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School of Arts, Languages and Cultures

The Rylands Genizah Collection

Opening a window on a thousand years of Jewish life in Cairo.

The conservation, digital imaging and cataloguing of 15,000 manuscripts from a synagogue store-room (a Genizah) in Old Cairo, now housed in the John Rylands Library in Manchester, has thrown a flood of light on 1000 years of Jewish history in Muslim lands.

The fragments show how closely and amicably the Jews of Cairo interacted with their Muslim neighbours.

The fragments, which cover all aspects of life and culture, from private and business letters and children's exercises to works of high literature and culture, show how closely and amicably the Jews of Cairo interacted with their Muslim neighbours, and challenge common assumptions about Muslim-Jewish relations.

A fragment of the 'Register of Deaths'
A fragment of the 'Register of Deaths'.

Among the treasures discovered are:

  • an autograph fragment of The Guide of the Perplexed, the philosophical magnum opus of Moses Maimonides, the greatest Jewish thinker of the Middle Ages, in his own handwriting;
  • a new piece of an apocryphal work, known as the Aramaic Levi Document, important for the study of Christian origins;
  • an account of the exorcism of a Dybbuk, the only known historical example of such a ritual, naming the parties involved; and
  • a unique Judeo-Arabic version of a medieval Jewish anti-Christian polemical work known in Hebrew as Nestor the Priest.

Comparable in importance to the Dead Sea Scrolls, this archive is of interest not only to scholars, but to the wider public, and particularly to the Jewish community, which now regards the Cairo Genizah as a precious part of its cultural heritage. It has featured in major documentaries such as Simon Schama’s Story of the Jews, and been the subject of a number of highly popular books such as From an Antique Land, by the Indian writer Amitav Ghosh.

In the process of making this material available online we have pioneered ways of digitising and describing the fragments which have been applied to other collections of Genizah fragments in the Bodleian Library Oxford, and the University Library Cambridge, and adapted to other texts and cultural artefacts.

Our research

Specific outcomes of our research, which was funded by the AHRC and private donors, include:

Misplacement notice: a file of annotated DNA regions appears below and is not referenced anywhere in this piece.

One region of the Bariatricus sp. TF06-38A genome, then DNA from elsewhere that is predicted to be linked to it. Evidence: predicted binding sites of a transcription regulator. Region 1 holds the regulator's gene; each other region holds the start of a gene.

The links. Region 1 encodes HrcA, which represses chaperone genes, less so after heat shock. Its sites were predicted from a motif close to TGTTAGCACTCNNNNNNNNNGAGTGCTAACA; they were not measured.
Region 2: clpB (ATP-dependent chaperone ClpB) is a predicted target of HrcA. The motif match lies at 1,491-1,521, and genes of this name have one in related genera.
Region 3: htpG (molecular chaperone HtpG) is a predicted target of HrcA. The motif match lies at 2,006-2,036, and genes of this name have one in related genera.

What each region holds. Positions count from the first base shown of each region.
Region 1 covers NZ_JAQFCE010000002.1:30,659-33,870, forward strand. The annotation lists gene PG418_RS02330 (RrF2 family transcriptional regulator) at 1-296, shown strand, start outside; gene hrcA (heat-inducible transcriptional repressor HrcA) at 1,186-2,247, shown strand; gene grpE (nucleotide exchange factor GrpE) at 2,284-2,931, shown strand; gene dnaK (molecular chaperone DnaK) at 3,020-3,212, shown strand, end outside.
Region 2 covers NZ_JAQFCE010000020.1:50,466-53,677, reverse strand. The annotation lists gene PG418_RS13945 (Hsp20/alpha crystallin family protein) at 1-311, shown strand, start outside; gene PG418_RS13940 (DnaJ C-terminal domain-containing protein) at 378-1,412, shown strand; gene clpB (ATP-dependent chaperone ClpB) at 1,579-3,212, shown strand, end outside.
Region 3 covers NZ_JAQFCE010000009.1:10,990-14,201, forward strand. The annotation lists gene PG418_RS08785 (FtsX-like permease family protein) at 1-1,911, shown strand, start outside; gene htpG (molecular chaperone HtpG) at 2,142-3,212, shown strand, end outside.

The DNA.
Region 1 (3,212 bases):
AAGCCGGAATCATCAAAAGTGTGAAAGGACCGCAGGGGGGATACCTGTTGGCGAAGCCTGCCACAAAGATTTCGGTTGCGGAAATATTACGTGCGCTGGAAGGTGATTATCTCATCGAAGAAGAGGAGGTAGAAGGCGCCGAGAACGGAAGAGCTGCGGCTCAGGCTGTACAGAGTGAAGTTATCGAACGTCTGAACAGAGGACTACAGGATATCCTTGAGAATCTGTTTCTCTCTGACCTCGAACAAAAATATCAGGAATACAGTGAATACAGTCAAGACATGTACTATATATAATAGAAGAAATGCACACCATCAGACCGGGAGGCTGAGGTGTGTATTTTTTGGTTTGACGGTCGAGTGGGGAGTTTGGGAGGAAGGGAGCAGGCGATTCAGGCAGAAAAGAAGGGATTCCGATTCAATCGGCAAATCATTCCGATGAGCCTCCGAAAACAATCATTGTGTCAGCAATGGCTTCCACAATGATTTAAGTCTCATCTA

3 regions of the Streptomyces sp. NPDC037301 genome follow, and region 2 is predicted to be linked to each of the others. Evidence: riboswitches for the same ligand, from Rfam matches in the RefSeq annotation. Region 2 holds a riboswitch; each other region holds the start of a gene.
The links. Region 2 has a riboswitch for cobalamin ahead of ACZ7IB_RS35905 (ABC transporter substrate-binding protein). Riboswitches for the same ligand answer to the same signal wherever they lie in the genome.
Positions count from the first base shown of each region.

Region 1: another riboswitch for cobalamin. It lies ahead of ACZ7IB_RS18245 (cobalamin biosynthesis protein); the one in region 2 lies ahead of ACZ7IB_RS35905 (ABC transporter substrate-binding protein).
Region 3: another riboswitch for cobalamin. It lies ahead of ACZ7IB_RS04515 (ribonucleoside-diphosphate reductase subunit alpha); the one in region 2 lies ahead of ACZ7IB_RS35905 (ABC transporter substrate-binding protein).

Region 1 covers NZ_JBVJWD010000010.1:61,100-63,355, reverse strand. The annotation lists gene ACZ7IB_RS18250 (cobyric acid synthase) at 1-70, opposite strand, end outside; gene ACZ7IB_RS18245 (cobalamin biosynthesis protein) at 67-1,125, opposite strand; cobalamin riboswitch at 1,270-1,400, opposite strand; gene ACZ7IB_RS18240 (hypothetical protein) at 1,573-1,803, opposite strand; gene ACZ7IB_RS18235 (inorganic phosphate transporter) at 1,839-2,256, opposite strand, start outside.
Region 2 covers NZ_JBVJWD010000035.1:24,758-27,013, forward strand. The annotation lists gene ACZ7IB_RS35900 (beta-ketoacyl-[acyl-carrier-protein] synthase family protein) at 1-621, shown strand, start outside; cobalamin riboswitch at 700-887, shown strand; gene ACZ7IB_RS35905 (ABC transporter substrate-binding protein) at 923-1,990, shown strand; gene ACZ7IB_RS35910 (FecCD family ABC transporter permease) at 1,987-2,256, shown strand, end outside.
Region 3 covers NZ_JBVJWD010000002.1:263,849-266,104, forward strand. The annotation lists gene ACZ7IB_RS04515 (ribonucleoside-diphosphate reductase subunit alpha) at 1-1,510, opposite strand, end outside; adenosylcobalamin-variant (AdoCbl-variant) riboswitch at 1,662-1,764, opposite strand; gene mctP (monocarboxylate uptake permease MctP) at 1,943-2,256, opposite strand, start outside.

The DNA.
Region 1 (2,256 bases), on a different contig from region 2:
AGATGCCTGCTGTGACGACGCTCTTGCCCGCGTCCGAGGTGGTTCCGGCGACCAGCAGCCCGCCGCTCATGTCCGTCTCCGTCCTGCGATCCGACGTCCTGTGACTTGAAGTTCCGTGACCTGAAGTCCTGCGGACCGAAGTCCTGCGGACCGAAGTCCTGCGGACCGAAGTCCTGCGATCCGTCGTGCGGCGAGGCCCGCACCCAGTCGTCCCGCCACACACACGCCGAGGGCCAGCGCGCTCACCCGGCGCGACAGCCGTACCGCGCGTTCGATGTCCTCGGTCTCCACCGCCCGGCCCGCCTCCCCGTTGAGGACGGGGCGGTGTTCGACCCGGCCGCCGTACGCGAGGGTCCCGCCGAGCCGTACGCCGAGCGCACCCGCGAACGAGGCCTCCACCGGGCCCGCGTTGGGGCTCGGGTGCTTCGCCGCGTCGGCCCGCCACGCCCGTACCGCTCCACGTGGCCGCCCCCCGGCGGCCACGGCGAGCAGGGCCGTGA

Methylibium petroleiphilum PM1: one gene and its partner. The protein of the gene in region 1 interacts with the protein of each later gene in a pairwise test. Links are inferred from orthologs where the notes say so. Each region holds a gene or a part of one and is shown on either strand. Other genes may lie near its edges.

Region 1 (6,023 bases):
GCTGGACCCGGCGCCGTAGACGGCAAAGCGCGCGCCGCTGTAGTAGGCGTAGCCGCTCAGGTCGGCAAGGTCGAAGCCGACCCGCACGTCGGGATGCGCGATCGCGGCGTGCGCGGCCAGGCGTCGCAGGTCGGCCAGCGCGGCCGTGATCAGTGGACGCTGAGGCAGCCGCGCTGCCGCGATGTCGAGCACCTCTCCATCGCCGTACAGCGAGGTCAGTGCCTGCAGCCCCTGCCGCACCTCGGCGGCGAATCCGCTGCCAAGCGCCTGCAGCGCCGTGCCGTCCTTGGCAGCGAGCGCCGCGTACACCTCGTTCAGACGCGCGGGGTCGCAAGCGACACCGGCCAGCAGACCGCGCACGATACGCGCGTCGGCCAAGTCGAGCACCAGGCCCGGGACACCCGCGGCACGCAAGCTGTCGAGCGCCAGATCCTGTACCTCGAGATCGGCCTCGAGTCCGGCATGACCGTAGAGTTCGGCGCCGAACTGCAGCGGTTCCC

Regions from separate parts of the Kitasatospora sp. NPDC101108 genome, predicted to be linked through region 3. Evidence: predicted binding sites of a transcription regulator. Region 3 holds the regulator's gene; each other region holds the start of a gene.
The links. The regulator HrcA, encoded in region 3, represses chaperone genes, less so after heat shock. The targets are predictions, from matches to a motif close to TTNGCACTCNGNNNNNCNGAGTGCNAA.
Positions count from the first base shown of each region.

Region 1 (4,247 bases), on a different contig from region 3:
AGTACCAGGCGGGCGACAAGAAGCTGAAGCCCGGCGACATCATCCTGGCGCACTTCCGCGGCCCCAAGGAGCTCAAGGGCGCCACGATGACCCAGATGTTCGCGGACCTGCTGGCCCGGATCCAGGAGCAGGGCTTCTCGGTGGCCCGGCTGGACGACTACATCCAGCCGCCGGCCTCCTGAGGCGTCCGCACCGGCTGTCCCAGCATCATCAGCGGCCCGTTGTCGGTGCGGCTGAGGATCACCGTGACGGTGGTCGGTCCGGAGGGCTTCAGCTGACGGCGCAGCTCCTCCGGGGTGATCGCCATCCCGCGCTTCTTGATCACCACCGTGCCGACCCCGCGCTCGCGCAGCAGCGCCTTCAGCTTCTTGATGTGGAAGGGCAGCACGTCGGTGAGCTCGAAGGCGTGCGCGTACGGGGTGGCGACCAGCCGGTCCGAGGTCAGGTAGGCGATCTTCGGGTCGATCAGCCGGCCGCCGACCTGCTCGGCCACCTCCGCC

• Creation of a searchable online catalogue accompanied by over 26,000 high resolution images of the Manchester Genizah collection, thus making it accessible to scholars, journalists, writers, documentary makers, school teachers and the general public.
  • Integration of the Rylands’ images into the worldwide Friedberg Genizah database, which aims to reassemble the scattered Genizah manuscripts in cyber-space. 
  • Cross-linking of our database with the databases of the Princeton University Genizah Project and the Penn/Cambridge Genizah Fragments Project.
  • A crucial contribution to the creation of the commercially run Centre for Heritage Imaging and Collection Care at the Rylands, which serves a wide range of clients, including other universities, museums, libraries, historic houses and individuals. 
  • Capacity-building of conservation expertise within the Rylands Conservation Unit, expertise now being applied to other artefacts.
  • Definition of rigorous standards for metadata, which have set a benchmark for other Genizah collections.
  • Promotion of public understanding of the Cairo Genizah through a dedicated website, a blog, public lectures and media coverage.

Key publications

  • An interpretative website which introduces the Rylands Genizah collection to a wider public. 
  • Smithuis, R. and Alexander, P.S. (eds) (2013), From Cairo to Manchester: Studies in the Rylands Genizah Fragments (JSS Supplement no. 31, University of Oxford Press).
  • Outhwaite, B. and Niessen, F. (2006), "A Newly-Discovered Autograph Fragment of Maimonides’ Guide for the Perplexed from the Cairo Genizah", Journal of Jewish Studies 57(2):287-97.

Lead academics

Religions and Theology